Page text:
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Tuesday
Aug162016

Prayer is a Possibility  

(This is the last segment of “Your Prayer Relationship: Jesus as Your Confidante.”)

Through prayer, we possess a limitless power to put thoughts into words.  We can literally pray about anything.  Of course, many things we pray about may not be the will of God, but the possibility remains for us to talk to God without restraint.  The limits on our prayers are self-imposed.  God puts no such limitations on us; indeed, He encourages us to engage in seemingly impossible ventures through faith and prayerBut Jesus looked at them and said to them, “With men this is impossible, but with God all things are possible.” Matthew 19:26. The Apostle Paul blew the top off of possibility praying.  Now to Him who is able to do exceedingly abundantly above all that we ask or think, according to the power that works in us. Ephesians 3:20. Here are some endless possibilities in prayer:

A mystical experience.  Despite the common connotation of mystical, the word actually refers to “religious awe,” not the black arts or magic.  There is a realm of prayer into which believers can enter that puts them in touch with forces and beings not of this world.  The Apostle Paul spoke of this kind of experience when he said, “I will come to visions and revelations of the Lord: I know a man in Christ who fourteen years ago—whether in the body I do not know, or whether out of the body I do not know, God knows—such a one was caught up to the third heaven. And I know such a man—whether in the body or out of the body I do not know, God knows—how he was caught up into Paradise and heard inexpressible words, which it is not lawful for a man to utter.” 2 Corinthians 12:1-4.  Most scholars agree that the “man” he referred to was himself.  The purpose of this experience was probably to inform him of the reality of the spirit world.  He wrote of this reality in other passages of the New Testament.  Whatever it was, he considered it a high privilege of which he could have boasted had he chosen to do so.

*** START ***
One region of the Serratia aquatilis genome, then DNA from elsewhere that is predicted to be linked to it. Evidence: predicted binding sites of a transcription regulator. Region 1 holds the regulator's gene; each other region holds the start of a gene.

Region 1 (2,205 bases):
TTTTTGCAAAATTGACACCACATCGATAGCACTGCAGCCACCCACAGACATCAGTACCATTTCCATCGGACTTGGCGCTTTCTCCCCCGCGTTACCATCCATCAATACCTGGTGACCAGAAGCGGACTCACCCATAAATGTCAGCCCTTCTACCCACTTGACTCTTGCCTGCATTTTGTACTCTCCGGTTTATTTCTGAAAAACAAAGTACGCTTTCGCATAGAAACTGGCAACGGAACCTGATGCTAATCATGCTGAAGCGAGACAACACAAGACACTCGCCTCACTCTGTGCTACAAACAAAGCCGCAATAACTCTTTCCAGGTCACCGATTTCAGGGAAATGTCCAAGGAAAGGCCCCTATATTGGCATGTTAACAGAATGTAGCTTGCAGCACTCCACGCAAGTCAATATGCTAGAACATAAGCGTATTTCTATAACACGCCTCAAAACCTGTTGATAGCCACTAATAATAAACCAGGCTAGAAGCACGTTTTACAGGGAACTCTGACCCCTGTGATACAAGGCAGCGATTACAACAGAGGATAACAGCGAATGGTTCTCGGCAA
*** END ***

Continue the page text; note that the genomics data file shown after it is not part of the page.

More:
The ability to see prayer as a mystical experience empowers us to pray with understanding.  Likewise the Spirit also helps in our weaknesses. For we do not know what we should pray for as we ought, but the Spirit Himself makes intercession for us with groanings which cannot be uttered. Romans 8:26. Carnal prayers are predicated upon natural senses and natural understanding.  Praying in the Spirit requires us to see vast, spiritual powers at work. 

A release of the Spirit’s activity. Some have wondered why we cannot think our prayers instead of pray or prayers.  The answer is not clear in the Bible, but there seems to be at least three reasons why we need to pray aloud.  First, we need to hear our own words as we speak them.  Something happens to us when we vocalize our thoughts. It makes them real and viable, and it aids our understanding.  For if I pray in a tongue, my spirit prays, but my understanding is unfruitful. What is the conclusion then? I will pray with the spirit, and I will also pray with the understanding. I will sing with the spirit, and I will also sing with the understanding.  1 Corinthians 14:14-15. 

Second, speaking out loud activates or releases the ministering spirits. Jesus, as God manifest in the flesh, could have internalized all His prayers, but He spoke them out loud, as we read in multiple verses, most significantly in John seventeen. 

Last, we pray out loud as an attack against Satan.  There is no indication in the Scriptures that the devil invades our thoughts.  Therefore, we must verbally address evil spirits.  But Paul, greatly annoyed, turned and said to the spirit, “I command you in the name of Jesus Christ to come out of her.” And he came out that very hour. Acts 16:18. Spiritual victories do not just happen by themselves.  Only prayer makes them happen.